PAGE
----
Why? Because a handful of delegates stormed out of the meeting in protest and their story – that gay people should be denied human rights – dominated the day’s news.
But we are about to change that. Our friends at the U.N. just let us REMIX Ban-Ki Moon (complete with a dance beat chosen by the team at All Out). Will you take just 2 minutes to listen to this incredibly inspiring speech and share with your friends and family? When someone like Ban Ki-Moon speaks out, it makes a difference – but only if people hear what he has to say:
Thanks again to @Sigrun for the link:
The ACE Study findings suggest that certain experiences are major risk factors for the leading causes of illness and death as well as poor quality of life in the United States. Progress in preventing and recovering from the nation’s worst health and social problems is likely to benefit from understanding that many of these problems arise as a consequence of adverse childhood experience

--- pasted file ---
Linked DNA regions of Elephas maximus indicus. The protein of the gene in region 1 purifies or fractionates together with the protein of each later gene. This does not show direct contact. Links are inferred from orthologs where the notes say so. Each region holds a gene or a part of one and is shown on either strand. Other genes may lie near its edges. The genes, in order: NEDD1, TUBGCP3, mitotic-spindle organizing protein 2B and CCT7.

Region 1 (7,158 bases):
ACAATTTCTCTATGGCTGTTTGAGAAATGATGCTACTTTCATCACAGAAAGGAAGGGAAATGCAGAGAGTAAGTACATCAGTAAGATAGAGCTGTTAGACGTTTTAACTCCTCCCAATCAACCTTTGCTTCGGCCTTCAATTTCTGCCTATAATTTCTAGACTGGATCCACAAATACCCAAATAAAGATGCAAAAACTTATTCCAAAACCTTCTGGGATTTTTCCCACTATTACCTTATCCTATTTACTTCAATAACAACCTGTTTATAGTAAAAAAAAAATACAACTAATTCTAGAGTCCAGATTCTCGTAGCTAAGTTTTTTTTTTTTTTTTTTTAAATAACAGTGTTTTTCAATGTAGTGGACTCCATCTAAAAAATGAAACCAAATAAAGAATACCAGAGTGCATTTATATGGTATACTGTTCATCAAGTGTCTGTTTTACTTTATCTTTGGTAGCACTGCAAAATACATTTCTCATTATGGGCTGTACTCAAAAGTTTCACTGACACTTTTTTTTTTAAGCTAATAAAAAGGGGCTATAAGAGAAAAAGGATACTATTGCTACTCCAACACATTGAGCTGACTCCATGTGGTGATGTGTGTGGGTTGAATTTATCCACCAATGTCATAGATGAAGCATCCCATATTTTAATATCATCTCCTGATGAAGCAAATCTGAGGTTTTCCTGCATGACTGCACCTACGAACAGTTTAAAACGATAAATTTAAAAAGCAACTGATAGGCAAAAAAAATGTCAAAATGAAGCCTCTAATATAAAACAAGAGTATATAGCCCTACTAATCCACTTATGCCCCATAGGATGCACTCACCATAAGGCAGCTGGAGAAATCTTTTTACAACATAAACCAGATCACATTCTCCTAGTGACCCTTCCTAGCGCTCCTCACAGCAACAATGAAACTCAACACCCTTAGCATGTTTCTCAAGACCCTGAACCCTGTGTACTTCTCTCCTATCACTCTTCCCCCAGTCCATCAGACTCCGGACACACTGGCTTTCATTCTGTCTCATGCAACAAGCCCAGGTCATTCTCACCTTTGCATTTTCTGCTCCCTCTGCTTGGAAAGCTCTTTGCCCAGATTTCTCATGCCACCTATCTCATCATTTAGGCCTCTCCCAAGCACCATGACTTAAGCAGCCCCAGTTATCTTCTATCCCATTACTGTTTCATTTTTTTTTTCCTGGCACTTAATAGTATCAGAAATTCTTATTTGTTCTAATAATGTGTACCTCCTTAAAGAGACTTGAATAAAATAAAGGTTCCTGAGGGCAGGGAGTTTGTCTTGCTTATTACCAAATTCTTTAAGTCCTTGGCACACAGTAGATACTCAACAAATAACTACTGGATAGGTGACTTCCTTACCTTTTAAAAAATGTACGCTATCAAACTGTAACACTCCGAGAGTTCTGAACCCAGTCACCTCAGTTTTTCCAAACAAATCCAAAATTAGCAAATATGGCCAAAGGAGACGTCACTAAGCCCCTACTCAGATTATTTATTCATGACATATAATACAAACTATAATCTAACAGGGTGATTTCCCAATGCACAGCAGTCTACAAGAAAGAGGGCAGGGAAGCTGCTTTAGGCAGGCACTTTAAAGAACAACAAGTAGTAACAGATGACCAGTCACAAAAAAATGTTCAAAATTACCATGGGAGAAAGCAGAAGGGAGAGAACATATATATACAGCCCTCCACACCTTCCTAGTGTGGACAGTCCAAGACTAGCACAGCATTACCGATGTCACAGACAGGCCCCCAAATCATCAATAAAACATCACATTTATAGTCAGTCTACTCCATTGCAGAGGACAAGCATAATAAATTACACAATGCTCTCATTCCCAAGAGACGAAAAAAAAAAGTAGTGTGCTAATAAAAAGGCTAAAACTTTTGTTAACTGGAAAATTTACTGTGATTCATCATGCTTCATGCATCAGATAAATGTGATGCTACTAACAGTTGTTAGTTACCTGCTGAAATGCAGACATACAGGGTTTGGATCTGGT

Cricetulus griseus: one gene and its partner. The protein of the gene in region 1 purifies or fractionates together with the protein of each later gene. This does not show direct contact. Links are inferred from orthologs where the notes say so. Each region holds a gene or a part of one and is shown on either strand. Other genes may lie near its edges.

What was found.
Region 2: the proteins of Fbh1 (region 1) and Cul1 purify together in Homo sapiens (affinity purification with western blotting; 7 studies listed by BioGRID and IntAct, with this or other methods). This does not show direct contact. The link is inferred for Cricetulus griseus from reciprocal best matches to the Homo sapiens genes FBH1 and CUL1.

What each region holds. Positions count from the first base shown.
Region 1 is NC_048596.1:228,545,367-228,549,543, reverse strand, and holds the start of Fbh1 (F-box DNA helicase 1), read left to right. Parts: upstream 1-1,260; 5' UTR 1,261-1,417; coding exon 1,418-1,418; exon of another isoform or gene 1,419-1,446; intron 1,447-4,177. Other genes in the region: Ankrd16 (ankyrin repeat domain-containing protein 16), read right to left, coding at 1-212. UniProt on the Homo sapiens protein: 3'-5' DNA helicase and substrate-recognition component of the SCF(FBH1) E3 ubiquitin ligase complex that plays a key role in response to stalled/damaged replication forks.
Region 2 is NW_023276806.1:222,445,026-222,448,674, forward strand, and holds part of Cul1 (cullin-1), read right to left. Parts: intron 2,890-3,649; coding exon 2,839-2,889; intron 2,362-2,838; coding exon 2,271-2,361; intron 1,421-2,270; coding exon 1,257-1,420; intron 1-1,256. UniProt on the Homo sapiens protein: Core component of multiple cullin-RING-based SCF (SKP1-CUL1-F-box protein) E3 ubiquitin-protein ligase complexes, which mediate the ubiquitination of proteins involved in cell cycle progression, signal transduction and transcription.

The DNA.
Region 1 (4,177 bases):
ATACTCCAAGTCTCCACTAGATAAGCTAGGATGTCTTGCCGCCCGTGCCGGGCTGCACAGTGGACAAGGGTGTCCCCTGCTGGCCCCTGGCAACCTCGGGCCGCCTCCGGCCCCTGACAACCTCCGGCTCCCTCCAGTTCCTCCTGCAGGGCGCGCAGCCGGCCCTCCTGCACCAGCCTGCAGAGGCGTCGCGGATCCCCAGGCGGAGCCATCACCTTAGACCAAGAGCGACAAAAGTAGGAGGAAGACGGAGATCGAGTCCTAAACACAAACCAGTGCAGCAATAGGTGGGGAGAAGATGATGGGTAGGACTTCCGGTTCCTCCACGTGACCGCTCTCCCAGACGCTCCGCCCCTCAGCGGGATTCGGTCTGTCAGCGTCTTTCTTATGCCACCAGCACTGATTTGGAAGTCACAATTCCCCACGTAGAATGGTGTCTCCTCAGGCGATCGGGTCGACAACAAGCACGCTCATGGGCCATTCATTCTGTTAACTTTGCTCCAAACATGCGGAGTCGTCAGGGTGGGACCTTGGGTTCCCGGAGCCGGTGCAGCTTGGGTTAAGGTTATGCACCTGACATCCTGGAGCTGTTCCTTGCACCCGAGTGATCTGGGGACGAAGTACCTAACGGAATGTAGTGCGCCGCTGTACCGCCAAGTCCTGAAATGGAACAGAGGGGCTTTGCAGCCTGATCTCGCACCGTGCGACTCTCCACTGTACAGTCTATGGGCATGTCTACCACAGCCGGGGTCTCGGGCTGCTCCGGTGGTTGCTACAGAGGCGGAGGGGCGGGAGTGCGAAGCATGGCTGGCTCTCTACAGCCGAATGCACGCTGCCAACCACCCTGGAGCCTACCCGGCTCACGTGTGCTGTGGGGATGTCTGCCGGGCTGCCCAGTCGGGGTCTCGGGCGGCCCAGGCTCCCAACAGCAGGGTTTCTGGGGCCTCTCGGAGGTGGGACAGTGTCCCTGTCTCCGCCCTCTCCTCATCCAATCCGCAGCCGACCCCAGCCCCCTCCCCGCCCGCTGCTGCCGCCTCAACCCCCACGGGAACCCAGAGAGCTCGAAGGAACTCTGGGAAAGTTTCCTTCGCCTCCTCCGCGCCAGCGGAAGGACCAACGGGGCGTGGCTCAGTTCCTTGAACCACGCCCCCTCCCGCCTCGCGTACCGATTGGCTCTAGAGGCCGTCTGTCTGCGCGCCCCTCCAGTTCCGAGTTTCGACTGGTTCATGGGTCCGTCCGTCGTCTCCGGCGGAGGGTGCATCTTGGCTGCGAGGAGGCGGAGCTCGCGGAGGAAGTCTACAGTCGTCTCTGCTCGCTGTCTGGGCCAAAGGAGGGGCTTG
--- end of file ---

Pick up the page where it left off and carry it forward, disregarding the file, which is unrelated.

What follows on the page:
Thank you to @Sigrun for tweeting this link:
Jeg legger ut dette på nytt fordi det ikke kommer opp i søk.
Det er en lenke til en smertefullt ærlig gjennomgang av en helbredelsesprosess.
Dessverre er det langt … og på engelsk.
I posted this a year ago, and I’m reposting because it does not come up in site searches:
I’m linking to something called “TERRORHOOD” that I mentioned in the comments to the “Abuse and use” post.
I actually printed out the whole thing some years ago – it was painful reading, but very helpful. Others might find different things there; it gave me new insights into being used as an object of addiction.
I don’t agree with everything here, and I wouldn’t recommend trying to read it straight through – I used to dip into it here and there, stop when it hit me where it hurt, and then work my way through that before I continued.
But the raw honesty it contains is rare and wonderful. Clinton Clark is one of my heroes